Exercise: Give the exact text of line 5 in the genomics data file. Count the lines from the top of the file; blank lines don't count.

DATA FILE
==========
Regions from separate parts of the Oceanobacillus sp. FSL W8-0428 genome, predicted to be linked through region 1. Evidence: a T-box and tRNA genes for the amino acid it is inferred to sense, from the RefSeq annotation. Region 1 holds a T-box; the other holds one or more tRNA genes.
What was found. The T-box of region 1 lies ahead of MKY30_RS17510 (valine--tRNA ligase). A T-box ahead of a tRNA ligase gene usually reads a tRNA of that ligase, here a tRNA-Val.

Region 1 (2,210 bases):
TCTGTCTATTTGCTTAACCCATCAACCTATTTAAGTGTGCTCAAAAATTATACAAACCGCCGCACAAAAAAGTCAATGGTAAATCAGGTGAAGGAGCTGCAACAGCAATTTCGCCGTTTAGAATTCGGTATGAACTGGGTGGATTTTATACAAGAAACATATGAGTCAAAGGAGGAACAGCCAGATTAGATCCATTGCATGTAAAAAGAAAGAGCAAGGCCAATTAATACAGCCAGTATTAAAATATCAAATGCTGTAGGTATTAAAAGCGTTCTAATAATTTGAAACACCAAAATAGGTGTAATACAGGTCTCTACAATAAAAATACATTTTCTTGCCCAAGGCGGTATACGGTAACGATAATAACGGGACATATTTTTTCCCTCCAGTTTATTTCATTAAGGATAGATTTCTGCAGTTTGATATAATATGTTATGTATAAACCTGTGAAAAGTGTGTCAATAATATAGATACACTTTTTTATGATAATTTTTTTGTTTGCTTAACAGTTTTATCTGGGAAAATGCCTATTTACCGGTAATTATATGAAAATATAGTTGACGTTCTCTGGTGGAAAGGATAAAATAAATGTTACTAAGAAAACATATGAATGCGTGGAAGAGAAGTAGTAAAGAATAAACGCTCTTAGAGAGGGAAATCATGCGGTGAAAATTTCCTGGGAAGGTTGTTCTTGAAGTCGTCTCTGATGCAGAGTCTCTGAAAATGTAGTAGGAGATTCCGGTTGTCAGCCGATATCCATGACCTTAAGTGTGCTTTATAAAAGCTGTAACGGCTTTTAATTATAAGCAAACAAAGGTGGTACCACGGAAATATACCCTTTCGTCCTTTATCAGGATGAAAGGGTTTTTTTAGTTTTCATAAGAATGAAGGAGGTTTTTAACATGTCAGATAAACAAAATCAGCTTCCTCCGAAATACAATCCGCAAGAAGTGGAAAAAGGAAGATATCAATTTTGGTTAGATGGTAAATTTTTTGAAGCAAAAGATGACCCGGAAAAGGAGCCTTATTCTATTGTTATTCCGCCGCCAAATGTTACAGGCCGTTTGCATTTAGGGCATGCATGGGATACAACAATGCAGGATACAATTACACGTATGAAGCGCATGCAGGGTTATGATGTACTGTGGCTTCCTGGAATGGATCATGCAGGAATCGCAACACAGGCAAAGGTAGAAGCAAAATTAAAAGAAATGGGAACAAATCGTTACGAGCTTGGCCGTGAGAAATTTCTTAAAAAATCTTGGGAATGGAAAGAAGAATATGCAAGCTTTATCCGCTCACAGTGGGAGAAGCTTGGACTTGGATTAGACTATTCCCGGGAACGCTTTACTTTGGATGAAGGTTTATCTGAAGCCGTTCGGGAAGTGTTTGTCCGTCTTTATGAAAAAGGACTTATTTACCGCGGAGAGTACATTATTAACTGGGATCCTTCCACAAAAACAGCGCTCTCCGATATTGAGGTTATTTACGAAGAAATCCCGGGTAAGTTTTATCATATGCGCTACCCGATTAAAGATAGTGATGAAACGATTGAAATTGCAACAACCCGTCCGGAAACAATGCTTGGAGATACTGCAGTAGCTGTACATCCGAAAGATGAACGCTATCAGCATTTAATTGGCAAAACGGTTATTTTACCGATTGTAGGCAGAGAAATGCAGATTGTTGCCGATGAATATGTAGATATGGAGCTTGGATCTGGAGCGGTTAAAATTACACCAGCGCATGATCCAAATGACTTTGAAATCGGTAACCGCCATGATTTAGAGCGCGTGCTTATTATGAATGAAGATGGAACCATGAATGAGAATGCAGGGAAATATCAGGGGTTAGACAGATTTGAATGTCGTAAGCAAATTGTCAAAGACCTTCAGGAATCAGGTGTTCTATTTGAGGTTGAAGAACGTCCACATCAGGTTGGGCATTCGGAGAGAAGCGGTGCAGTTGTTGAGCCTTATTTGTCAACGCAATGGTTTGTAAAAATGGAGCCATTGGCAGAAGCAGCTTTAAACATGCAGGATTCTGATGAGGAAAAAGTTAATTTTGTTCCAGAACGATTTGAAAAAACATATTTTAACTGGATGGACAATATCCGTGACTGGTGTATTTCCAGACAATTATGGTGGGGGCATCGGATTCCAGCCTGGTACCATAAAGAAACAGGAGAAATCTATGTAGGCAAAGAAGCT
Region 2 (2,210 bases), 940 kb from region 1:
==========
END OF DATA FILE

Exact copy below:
Region 2 (2,210 bases), 940 kb from region 1: